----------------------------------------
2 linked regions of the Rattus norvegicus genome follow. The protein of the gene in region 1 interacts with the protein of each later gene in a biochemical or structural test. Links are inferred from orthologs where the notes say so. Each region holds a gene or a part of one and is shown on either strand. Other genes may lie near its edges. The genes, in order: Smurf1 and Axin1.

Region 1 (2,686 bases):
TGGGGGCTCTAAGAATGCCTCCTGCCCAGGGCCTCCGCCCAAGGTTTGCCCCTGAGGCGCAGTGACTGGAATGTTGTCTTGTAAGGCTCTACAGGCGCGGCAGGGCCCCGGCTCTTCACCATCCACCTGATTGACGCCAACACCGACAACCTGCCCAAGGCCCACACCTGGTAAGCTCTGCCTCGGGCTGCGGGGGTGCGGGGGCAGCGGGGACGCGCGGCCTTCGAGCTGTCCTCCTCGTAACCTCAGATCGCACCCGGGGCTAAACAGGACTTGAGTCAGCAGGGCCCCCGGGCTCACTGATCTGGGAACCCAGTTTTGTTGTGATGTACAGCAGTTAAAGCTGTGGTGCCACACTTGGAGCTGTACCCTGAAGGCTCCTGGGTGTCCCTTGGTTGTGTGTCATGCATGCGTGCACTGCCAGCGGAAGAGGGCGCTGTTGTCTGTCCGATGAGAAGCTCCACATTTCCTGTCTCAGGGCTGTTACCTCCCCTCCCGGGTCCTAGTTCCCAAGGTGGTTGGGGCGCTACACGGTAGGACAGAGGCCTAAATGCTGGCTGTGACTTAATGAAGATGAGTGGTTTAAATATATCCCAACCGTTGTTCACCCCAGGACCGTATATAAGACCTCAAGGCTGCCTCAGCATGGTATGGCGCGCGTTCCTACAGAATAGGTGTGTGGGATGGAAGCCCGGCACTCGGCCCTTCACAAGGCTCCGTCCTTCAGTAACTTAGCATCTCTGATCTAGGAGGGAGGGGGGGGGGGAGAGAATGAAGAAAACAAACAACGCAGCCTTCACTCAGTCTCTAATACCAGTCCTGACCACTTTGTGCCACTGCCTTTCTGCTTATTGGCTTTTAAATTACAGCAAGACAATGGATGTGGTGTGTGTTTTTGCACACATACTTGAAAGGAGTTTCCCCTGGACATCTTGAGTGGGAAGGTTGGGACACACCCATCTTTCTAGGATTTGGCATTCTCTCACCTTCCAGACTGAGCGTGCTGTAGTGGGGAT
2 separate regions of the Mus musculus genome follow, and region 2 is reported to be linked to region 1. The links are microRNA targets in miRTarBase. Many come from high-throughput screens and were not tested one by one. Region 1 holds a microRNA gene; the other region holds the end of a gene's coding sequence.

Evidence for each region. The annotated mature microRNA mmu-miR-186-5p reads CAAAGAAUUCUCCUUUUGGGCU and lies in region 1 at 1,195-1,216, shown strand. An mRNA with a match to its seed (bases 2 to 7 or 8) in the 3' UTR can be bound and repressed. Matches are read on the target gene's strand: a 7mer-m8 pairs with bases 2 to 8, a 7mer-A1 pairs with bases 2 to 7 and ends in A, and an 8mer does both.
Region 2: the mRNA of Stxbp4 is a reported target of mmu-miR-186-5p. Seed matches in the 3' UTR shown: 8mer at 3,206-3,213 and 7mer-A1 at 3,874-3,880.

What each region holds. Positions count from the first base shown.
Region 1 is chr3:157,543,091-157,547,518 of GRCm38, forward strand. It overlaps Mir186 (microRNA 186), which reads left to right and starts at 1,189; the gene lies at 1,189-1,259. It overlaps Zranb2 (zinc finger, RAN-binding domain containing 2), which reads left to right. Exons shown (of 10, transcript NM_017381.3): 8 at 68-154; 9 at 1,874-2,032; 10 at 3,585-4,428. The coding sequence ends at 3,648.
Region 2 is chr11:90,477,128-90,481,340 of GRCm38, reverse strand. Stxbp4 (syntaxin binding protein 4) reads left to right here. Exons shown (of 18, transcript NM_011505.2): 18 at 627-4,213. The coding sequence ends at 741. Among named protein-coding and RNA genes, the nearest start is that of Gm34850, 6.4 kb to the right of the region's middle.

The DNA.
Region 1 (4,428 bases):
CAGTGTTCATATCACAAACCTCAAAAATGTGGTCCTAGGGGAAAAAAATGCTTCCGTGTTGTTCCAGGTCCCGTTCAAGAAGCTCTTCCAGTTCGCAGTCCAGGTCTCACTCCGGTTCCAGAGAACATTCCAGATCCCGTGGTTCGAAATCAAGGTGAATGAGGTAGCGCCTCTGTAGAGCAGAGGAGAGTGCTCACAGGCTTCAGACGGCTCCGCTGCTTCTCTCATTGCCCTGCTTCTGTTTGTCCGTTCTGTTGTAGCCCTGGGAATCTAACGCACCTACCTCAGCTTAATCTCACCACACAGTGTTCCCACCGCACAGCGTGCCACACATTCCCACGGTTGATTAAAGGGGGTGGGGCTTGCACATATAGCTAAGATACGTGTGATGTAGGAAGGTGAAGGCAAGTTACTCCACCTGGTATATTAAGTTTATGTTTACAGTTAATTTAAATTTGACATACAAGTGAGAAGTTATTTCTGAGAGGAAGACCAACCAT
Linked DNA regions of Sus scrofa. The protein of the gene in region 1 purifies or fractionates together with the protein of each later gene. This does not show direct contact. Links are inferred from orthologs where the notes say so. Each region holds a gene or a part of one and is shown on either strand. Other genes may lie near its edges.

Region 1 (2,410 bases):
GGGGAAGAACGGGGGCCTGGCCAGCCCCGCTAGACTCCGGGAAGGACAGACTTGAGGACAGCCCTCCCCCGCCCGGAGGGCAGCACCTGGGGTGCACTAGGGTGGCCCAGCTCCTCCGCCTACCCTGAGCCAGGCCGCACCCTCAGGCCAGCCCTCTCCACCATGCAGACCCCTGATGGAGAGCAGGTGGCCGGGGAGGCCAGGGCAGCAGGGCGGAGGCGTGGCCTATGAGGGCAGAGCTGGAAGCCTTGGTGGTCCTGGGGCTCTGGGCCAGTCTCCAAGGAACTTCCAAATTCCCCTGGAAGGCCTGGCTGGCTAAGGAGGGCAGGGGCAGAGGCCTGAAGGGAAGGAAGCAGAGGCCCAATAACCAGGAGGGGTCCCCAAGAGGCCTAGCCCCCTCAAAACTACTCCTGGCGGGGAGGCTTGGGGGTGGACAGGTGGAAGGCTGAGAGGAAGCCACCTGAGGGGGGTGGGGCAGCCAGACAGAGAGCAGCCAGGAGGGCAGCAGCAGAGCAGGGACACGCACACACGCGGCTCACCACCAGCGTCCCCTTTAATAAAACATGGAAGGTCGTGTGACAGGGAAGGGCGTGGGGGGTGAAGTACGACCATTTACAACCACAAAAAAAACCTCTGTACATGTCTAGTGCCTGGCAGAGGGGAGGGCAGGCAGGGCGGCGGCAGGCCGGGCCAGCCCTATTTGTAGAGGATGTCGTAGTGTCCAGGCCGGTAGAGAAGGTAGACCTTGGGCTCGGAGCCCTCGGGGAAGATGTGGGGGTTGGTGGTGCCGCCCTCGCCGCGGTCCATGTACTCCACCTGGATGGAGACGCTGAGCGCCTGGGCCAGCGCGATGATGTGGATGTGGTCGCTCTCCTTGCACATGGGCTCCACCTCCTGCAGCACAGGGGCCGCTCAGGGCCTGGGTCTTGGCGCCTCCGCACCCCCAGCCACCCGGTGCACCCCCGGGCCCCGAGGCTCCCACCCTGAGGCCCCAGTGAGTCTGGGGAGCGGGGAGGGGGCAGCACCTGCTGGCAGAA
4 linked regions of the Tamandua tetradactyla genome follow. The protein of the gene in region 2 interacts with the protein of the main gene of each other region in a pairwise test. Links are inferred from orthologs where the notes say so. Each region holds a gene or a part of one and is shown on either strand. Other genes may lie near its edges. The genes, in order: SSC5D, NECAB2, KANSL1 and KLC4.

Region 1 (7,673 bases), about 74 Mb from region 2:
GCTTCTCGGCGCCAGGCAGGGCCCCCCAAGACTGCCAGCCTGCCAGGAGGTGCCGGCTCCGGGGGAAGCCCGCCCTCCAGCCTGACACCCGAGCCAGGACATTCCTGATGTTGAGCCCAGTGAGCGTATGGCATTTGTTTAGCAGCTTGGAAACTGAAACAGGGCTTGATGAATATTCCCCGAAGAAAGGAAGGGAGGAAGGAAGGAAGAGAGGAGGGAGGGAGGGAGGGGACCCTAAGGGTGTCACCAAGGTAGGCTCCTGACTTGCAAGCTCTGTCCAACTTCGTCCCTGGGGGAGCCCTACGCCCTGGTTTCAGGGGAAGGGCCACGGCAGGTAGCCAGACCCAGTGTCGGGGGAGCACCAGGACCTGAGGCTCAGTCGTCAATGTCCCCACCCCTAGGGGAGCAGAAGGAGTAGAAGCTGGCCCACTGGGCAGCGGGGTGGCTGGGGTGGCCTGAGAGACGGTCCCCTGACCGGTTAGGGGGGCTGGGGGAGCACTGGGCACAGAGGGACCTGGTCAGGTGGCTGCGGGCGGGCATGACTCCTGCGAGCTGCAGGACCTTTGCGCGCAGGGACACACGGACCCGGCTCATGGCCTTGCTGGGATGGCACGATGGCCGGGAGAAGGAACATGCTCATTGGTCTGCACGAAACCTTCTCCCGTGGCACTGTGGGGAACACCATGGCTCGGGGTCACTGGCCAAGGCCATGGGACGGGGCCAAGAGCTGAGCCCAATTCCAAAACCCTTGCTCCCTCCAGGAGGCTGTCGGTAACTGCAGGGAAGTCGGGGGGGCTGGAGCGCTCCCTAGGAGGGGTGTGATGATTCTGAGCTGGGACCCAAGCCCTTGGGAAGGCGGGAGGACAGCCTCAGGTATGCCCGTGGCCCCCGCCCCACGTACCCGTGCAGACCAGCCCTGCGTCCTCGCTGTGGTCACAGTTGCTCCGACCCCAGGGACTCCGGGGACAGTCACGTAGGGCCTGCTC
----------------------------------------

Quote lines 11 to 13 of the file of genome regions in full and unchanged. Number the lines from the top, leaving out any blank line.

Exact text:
Region 1 (4,428 bases):
CAGTGTTCATATCACAAACCTCAAAAATGTGGTCCTAGGGGAAAAAAATGCTTCCGTGTTGTTCCAGGTCCCGTTCAAGAAGCTCTTCCAGTTCGCAGTCCAGGTCTCACTCCGGTTCCAGAGAACATTCCAGATCCCGTGGTTCGAAATCAAGGTGAATGAGGTAGCGCCTCTGTAGAGCAGAGGAGAGTGCTCACAGGCTTCAGACGGCTCCGCTGCTTCTCTCATTGCCCTGCTTCTGTTTGTCCGTTCTGTTGTAGCCCTGGGAATCTAACGCACCTACCTCAGCTTAATCTCACCACACAGTGTTCCCACCGCACAGCGTGCCACACATTCCCACGGTTGATTAAAGGGGGTGGGGCTTGCACATATAGCTAAGATACGTGTGATGTAGGAAGGTGAAGGCAAGTTACTCCACCTGGTATATTAAGTTTATGTTTACAGTTAATTTAAATTTGACATACAAGTGAGAAGTTATTTCTGAGAGGAAGACCAACCAT
Linked DNA regions of Sus scrofa. The protein of the gene in region 1 purifies or fractionates together with the protein of each later gene. This does not show direct contact. Links are inferred from orthologs where the notes say so. Each region holds a gene or a part of one and is shown on either strand. Other genes may lie near its edges.